Included Accessories: Shock Mount, Pop Filter, Wood Box
The large diaphragm Bluebird provides a neutral response and crystal clear clarity of sound. Large diaphragm vs. Small diaphragm. It also happens to be very versatile, although people are saying you should probably steer clear of it for any type of voice over.
Also don’t be afraid to get in it’s face; most people say you have to be right up on it to get the best sound.
Flat frequency response from 100Hz to 2kHz.
Low self noise.
Warm tone, and smooth treble range.
Well built, with a high SPL (sound pressure level).
Subtle and crisp mid-range.
Provided pop-filter not so great.The Stedman Proscreen and the Shure Popper Stopper are both good options. Personally I use the Samson PS01 and have been since 2007. What an investment!
Focusrite Scarlett 2i2. This is the interface I have, and it’s been known to do well with the Bluebird. Some say the mic needs a bit more juice than what the 2i2 can provide, but some say it’s fine. Take this lad for example:
The Bluebird has a bump in the 2khz to 10khz which provides some sheen for higher vocalists, but can also provide some “esss” problems for certain singers. A remedy for this is to point the microphone between the upper lip and under the nose, or use a de-esser.
For the Bluebird to reach it’s full potential, you should aim to sing pretty close to it. There’s a big difference between 2 inches and 6 inches (that’s what she said). So don’t be afraid to put it all up in your mouth. Lol. No seriously, get in close!
The shock mount is durable, but needs to be tightened a lot to stay in place.
Some say the design and aesthetic takes precedent over form and function.
It’s tough to get the mic in and out of the shock mount. Adjusting the angle of the shock mount can also be tedious. It’s difficult to lock into place.
Overall the mic is very sensitive and picks up a lot of sound and nuance to your voice, as well as movement.
I would say try the 2i2 or UR22 out first and see how the mic sounds to you. If you’re not satisfied, then you could return the interface and go for a preamp with more juice. Entry level interfaces suffice pretty well with most starter to mid-level condensers like the Bluebird. Condenser mic vs. Dynamic mic.
A mic that is very versatile and has a flat sound with great clarity. A different pop-filter is a must, and it may become a bit bright in the treble range. Otherwise a worthy addition to your mic locker.
Both have nice clarity and crispness, and do well with female vocals.
The C214 is said to have better resolution, and sounds more pleasant. There’s just an added sense of clarity and detail. Every nuance can be heard with stunning accuracy.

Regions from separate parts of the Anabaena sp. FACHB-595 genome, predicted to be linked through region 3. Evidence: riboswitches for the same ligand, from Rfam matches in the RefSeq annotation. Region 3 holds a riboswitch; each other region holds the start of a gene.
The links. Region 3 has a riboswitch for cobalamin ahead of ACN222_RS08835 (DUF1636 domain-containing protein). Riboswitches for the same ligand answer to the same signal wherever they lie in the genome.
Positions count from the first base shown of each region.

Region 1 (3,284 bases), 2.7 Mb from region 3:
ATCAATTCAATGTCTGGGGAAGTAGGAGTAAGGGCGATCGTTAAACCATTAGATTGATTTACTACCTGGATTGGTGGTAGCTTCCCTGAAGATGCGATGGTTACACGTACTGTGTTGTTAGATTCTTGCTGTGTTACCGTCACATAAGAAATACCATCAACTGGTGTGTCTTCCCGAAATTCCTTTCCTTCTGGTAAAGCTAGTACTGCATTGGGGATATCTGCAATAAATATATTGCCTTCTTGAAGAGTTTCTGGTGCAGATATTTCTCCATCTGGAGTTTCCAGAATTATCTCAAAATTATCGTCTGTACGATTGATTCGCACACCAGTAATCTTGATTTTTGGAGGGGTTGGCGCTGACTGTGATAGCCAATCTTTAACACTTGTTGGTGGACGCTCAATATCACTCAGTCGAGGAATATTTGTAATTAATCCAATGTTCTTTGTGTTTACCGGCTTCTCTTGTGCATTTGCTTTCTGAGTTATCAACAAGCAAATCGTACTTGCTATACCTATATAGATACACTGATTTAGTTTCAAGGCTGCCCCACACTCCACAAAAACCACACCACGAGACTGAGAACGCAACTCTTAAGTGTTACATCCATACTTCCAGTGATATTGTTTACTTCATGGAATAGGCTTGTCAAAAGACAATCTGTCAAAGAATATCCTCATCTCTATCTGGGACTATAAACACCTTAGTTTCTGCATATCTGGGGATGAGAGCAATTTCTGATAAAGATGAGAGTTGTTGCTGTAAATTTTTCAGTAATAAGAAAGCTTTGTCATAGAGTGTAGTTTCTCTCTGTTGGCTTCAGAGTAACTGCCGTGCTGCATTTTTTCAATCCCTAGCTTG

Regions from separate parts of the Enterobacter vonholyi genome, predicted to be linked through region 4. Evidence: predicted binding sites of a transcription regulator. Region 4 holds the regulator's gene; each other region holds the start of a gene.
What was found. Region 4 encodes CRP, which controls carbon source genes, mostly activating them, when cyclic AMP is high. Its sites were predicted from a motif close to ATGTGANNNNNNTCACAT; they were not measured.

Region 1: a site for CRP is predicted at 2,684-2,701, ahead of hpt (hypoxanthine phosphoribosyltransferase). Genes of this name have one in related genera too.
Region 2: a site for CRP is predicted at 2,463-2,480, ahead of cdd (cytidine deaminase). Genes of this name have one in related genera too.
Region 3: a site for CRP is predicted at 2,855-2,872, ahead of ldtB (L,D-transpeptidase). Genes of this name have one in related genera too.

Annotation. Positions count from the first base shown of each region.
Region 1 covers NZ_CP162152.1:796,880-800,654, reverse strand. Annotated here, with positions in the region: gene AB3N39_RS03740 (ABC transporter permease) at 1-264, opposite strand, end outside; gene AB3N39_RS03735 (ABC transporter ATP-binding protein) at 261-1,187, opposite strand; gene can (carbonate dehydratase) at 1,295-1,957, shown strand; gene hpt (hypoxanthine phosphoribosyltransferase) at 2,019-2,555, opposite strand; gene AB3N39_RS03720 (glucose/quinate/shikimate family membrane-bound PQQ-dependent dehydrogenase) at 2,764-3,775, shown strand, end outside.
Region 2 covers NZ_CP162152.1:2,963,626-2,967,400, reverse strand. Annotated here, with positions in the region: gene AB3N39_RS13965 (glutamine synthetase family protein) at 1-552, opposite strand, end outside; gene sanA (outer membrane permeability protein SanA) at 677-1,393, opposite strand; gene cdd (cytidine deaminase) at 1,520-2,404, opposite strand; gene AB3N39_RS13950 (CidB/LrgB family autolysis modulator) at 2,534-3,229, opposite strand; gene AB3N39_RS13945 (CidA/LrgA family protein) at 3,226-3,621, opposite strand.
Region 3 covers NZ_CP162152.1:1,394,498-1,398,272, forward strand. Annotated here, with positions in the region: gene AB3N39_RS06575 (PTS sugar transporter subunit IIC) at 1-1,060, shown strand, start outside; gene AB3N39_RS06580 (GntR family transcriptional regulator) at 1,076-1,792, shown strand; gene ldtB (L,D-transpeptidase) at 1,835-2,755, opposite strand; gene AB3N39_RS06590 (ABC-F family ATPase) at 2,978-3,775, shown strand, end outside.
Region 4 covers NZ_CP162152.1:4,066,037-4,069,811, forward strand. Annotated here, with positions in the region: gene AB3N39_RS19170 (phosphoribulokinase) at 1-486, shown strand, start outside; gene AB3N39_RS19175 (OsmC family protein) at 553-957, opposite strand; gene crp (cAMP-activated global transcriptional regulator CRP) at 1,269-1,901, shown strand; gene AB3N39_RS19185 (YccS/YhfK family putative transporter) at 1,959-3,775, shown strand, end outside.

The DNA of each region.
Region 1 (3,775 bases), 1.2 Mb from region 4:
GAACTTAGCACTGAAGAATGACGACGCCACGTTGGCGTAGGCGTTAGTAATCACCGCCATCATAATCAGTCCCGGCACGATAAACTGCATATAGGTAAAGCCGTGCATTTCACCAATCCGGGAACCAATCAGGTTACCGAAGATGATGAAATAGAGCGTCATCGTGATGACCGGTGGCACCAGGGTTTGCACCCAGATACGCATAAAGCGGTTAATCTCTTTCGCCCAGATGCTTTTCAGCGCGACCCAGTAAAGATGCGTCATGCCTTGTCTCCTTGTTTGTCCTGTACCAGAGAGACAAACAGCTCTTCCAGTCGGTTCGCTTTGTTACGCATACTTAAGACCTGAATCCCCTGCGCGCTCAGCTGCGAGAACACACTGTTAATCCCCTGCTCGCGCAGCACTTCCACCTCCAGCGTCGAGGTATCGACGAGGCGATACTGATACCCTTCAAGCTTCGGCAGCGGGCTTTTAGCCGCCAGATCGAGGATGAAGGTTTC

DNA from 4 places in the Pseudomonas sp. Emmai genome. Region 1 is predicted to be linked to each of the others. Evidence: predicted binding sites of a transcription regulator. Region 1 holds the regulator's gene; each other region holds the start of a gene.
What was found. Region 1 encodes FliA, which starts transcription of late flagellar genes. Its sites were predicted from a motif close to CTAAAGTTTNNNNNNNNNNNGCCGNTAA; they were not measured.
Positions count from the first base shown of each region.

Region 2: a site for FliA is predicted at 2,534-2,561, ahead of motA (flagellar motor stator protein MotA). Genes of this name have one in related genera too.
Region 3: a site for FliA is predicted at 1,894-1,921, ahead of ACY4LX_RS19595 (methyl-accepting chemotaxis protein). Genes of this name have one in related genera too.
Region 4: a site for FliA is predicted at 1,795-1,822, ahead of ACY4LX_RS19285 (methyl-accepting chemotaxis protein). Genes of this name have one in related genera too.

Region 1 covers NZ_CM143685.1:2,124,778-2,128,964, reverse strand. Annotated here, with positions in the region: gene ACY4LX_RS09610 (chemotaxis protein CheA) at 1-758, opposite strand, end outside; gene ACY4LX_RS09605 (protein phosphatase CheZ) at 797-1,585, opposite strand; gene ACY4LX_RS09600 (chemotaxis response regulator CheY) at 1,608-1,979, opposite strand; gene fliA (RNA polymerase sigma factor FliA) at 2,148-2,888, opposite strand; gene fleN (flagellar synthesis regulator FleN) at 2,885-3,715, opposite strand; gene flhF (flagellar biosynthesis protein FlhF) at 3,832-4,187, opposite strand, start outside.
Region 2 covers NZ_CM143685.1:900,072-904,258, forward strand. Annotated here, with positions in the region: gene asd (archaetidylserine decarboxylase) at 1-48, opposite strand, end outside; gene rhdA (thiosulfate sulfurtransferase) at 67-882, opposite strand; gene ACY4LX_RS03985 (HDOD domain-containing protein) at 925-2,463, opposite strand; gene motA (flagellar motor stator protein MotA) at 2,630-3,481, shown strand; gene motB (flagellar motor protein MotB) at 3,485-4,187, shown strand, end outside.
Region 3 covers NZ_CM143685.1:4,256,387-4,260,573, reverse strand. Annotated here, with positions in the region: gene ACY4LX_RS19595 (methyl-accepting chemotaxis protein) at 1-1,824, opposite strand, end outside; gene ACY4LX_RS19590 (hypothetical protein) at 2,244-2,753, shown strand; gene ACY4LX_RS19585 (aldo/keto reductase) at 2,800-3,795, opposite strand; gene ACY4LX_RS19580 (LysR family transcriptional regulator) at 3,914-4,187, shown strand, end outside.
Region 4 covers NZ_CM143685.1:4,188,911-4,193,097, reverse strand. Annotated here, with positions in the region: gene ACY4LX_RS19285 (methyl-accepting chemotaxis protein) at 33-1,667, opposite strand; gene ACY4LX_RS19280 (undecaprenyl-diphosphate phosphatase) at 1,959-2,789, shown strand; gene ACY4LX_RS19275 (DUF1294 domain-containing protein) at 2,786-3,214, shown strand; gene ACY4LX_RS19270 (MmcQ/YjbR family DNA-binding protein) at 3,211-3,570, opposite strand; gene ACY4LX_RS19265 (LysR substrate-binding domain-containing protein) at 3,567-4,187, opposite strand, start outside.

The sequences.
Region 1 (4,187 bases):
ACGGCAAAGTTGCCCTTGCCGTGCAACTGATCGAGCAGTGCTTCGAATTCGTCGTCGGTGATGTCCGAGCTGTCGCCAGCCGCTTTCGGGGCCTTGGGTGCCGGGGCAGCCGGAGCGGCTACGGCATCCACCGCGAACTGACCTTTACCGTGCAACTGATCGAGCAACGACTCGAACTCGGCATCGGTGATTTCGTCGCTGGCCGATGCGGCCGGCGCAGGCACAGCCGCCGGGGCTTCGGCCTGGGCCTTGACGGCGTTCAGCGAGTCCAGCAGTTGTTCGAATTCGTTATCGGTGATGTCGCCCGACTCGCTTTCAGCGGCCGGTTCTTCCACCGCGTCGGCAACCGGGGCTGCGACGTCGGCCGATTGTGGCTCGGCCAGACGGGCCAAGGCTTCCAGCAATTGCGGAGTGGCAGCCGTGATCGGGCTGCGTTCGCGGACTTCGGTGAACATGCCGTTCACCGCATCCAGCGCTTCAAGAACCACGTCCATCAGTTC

The C214 has a -20dB pad while the Bluebird does not. The C214 also has a low cut filter. The Bluebird does not have any on board features.
The Max SPL of the Bluebird is 138dB while the C214’s is 136dB.
The C214 has a bit more self noise than the Bluebird. 13dB compared to 7. You will be able to tell in the videos below.
While the Bluebird is mostly neutral, the 214 has a touch of warmth to it, and is meant to accentuate your vocals.
While both are relatively bright mics, the Bluebird has been accused of being a bit sibilant at times while the 214 is not.
COVER using C214
COVER using Bluebird
I would go with the C214. It’s just about the best investment in it’s price range, and gets really high marks pretty much everywhere you look. It’s also got some extra features that the Bluebird does not have, and in terms of sound is much more resolving and nuanced. With the -20dB switch applied close up, it can actually handle sound fields of up to 156db SPL. That’s pretty remarkable and not very common. I would also argue that the 214 is more versatile than the Bluebird, but the most important distinction is definitely the overall sound quality. Interested in learning more?
Stu is determined to provide the truth about all things audio, and strives to deliver excellent content to you the reader! In his spare time, he likes to fish, paint, play guitar, attend church, take photos, record videos, graphic design, and more. His attention to detail and perfectionist attitude are what allow him to excel, but it can be both a blessing and a hindrance at times.